People attend a Transgender Day of Remembrance vigil in Pittsfield, Mass., Thursday, Nov. 16, 2017.Gillian Jones/The Berkshire Eagle/AP
At least 25 transgender people have been violently killed in 2017, more than during any other recorded year in the past decade, according to a new report from the Human Rights Campaign (HRC). The report notes that 84 percent of the victims were people of color and 80 percent identified as female. Trans women are four times more likely than cisgender women to be homicide victims, according to the report.
“Each of the stories featured in this report is unique, tragic and devastating,” Trans People of Color Coalition Executive Director Kylar Broadus said in a statement. “Unpacking these stories is a difficult but necessary process if we as a society want to protect the most vulnerable and address the root causes for their unjust and premature deaths.”
Violence against trans people isn’t new and even still, we’re far from understanding the full scope of the problem. In the past five years, HRC calculated more than 100 trans deaths due to violence according to media reports, though this is likely an underassessment as many cases go unreported and victims sometimes aren’t identified as transgender in news reports. More than half of those 100 victims lived in the South, nearly 60 percent were victims of gun violence, and about 85 percent were people of color.
Increased violence against trans men and women reflects a larger shift in how the country addresses trans rights, particularly under President Trump. Just this year, Trump proposed a transgender military ban and appointed several anti-LGBT public officials, including federal judges. In October, Attorney General Jeff Sessions issued a memo allowing businesses to discriminate against LGBTQ individuals on the basis of “religious freedom.” And several states have blocked transgender people from using the bathrooms suitable for their gender identity. A 50,000-youth HRC survey found that 70 percent of participants say they witnessed bullying and harassment as a result of the election and 79 percent said the harassment occurred more frequently since the start of the presidential campaign.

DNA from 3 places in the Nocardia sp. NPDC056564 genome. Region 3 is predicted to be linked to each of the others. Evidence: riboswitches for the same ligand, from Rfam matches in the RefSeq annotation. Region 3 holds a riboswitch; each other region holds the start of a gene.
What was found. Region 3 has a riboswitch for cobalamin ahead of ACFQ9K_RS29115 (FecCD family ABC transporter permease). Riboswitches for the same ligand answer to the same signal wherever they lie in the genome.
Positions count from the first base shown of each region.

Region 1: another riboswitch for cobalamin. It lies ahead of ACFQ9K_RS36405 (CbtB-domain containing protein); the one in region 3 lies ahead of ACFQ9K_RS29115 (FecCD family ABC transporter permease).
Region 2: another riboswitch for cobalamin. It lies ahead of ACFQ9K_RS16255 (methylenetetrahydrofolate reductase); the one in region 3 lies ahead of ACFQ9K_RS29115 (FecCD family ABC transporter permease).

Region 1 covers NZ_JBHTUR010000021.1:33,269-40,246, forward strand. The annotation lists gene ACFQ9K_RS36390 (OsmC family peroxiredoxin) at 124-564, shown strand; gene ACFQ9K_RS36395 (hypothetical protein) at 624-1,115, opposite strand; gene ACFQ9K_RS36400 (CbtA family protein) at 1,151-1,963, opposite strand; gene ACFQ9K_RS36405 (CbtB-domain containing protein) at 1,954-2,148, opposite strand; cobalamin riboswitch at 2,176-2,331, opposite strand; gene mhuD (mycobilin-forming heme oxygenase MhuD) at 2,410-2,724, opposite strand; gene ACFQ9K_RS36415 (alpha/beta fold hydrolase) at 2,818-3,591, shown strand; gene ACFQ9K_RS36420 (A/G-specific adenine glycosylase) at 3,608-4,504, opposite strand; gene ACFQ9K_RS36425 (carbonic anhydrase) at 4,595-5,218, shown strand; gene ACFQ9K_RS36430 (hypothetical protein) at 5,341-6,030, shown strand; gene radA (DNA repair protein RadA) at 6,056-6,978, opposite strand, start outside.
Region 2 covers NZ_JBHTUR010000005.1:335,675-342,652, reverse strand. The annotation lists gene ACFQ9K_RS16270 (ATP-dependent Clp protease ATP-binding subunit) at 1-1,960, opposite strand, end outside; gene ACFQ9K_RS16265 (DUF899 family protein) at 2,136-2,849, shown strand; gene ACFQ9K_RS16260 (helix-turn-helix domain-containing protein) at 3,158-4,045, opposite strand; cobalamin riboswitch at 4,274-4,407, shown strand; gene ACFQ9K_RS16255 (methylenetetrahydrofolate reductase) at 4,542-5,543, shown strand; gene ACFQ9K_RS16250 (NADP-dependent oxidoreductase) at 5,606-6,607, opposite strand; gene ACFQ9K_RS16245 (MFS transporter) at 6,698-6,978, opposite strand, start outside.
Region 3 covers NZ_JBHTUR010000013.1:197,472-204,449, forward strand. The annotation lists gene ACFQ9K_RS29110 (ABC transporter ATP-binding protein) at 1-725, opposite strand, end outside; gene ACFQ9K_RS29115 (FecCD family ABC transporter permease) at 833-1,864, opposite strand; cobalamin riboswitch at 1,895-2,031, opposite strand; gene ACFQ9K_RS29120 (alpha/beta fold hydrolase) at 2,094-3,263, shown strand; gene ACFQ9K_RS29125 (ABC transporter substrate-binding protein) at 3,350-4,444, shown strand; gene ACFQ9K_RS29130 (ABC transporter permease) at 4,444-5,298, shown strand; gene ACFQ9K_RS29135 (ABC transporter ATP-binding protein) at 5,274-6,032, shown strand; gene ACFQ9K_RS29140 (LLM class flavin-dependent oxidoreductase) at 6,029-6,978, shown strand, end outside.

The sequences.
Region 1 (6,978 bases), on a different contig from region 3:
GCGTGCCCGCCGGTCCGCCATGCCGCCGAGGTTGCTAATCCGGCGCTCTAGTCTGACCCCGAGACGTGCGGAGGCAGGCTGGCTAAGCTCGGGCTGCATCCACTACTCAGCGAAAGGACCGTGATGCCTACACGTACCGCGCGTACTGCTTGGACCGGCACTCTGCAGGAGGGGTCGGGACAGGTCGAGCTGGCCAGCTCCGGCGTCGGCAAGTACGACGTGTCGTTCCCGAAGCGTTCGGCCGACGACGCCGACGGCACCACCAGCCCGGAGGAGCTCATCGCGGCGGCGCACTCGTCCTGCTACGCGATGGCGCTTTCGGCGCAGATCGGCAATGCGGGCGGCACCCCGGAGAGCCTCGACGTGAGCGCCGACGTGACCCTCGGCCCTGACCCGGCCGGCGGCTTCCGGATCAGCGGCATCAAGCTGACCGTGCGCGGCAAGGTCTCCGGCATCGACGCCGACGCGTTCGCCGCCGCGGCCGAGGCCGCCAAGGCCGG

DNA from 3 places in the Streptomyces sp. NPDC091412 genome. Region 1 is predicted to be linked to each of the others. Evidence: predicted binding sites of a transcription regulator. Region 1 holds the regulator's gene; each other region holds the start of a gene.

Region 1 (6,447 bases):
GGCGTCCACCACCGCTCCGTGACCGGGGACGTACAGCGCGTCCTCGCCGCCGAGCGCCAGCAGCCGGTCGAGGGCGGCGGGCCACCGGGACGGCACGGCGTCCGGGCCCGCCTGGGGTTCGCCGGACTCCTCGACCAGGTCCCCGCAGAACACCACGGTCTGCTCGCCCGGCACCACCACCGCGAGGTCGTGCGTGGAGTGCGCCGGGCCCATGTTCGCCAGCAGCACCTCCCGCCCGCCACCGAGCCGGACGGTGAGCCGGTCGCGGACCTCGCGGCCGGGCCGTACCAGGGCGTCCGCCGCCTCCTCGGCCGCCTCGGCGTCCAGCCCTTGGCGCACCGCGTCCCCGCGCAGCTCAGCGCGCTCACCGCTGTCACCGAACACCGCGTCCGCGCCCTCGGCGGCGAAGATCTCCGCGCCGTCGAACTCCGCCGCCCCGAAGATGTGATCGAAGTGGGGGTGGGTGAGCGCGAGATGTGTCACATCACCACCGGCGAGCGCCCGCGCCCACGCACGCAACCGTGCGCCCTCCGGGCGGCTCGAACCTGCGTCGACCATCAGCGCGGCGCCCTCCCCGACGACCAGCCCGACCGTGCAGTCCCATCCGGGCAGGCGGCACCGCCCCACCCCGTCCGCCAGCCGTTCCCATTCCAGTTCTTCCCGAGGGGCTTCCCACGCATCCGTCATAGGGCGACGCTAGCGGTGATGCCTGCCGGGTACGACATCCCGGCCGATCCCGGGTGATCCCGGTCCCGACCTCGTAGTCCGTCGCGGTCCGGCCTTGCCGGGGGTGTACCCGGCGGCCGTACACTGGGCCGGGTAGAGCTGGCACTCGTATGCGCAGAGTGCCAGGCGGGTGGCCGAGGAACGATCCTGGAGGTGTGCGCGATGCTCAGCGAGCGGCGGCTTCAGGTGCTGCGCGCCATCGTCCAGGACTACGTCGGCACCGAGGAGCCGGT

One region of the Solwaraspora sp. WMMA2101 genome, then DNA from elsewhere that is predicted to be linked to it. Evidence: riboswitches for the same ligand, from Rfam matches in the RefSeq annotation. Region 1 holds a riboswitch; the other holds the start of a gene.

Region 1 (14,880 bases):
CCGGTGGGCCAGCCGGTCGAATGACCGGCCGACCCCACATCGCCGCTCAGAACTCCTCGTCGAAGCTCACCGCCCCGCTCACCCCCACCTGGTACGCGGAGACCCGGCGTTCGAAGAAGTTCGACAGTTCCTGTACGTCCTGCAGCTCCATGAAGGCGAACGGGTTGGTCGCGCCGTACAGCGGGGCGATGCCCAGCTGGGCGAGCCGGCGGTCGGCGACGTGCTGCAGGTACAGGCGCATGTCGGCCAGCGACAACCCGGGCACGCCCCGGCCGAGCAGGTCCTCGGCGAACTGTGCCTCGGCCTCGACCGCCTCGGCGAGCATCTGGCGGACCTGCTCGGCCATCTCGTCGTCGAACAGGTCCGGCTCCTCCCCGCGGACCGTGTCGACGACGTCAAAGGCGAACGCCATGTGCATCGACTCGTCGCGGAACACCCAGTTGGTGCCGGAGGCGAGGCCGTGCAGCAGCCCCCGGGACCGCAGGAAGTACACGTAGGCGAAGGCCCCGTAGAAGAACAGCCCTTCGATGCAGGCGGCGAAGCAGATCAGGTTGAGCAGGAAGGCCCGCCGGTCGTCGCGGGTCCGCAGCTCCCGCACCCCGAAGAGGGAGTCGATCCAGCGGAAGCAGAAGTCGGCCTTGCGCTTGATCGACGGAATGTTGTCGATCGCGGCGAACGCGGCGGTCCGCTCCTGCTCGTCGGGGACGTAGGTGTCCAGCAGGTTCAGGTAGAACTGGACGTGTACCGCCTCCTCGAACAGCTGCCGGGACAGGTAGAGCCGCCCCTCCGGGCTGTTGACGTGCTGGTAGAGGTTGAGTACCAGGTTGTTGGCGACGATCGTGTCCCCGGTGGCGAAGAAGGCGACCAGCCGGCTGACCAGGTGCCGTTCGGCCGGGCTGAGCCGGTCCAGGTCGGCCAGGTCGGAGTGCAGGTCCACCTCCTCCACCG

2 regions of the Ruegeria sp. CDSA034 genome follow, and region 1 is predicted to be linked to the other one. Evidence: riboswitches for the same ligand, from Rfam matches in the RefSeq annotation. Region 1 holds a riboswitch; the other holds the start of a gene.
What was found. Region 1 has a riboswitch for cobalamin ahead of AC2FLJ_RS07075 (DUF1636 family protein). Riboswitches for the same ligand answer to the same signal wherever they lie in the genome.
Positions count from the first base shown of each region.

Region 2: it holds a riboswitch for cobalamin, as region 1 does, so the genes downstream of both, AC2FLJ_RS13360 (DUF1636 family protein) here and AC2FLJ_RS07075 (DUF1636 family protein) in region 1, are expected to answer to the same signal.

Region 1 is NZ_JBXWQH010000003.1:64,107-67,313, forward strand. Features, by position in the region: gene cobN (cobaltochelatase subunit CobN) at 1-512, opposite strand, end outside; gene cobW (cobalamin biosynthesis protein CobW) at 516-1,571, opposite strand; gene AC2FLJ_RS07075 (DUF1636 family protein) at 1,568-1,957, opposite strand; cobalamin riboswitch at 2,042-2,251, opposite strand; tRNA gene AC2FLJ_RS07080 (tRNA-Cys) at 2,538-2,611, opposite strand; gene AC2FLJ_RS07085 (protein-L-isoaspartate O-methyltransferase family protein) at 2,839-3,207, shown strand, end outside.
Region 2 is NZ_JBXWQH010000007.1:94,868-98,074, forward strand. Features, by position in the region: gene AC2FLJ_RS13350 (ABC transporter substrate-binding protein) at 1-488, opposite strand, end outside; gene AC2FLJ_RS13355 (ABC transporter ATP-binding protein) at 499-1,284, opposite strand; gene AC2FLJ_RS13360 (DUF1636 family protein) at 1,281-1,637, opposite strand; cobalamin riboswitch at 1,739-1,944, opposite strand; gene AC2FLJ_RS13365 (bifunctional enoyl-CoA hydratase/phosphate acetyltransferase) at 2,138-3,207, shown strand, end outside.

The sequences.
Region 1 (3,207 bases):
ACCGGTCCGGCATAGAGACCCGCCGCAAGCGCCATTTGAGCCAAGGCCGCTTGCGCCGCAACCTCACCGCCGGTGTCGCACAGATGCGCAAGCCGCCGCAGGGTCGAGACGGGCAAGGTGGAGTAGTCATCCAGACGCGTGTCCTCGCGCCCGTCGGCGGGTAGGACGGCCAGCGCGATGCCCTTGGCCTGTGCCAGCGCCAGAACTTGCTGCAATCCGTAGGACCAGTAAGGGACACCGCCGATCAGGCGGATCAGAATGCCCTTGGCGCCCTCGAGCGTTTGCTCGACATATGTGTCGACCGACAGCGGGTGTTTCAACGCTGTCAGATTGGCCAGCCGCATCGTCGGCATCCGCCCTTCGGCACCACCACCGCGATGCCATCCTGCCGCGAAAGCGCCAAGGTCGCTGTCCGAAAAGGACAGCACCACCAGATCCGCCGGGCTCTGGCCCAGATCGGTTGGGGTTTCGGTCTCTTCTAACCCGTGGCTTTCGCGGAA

HRCHRC’s report came in advance of Monday’s annual Transgender Day of Remembrance, a day to remember transgender people who have lost their lives because of transphobia.
“There is still so much to be done to combat transphobia across our country and around the world. Nowhere is that more evident than at the doorstep of the White House, where Donald Trump and Mike Pence have made discrimination against LGBTQ people, as well as so many others, a top priority,” write Broadus and HRC president Chad Griffin in an opening letter in the report. “Now, more than ever, we must continue to stand with our transgender friends and family in the fight for a world free of fear, violence, and discrimination.”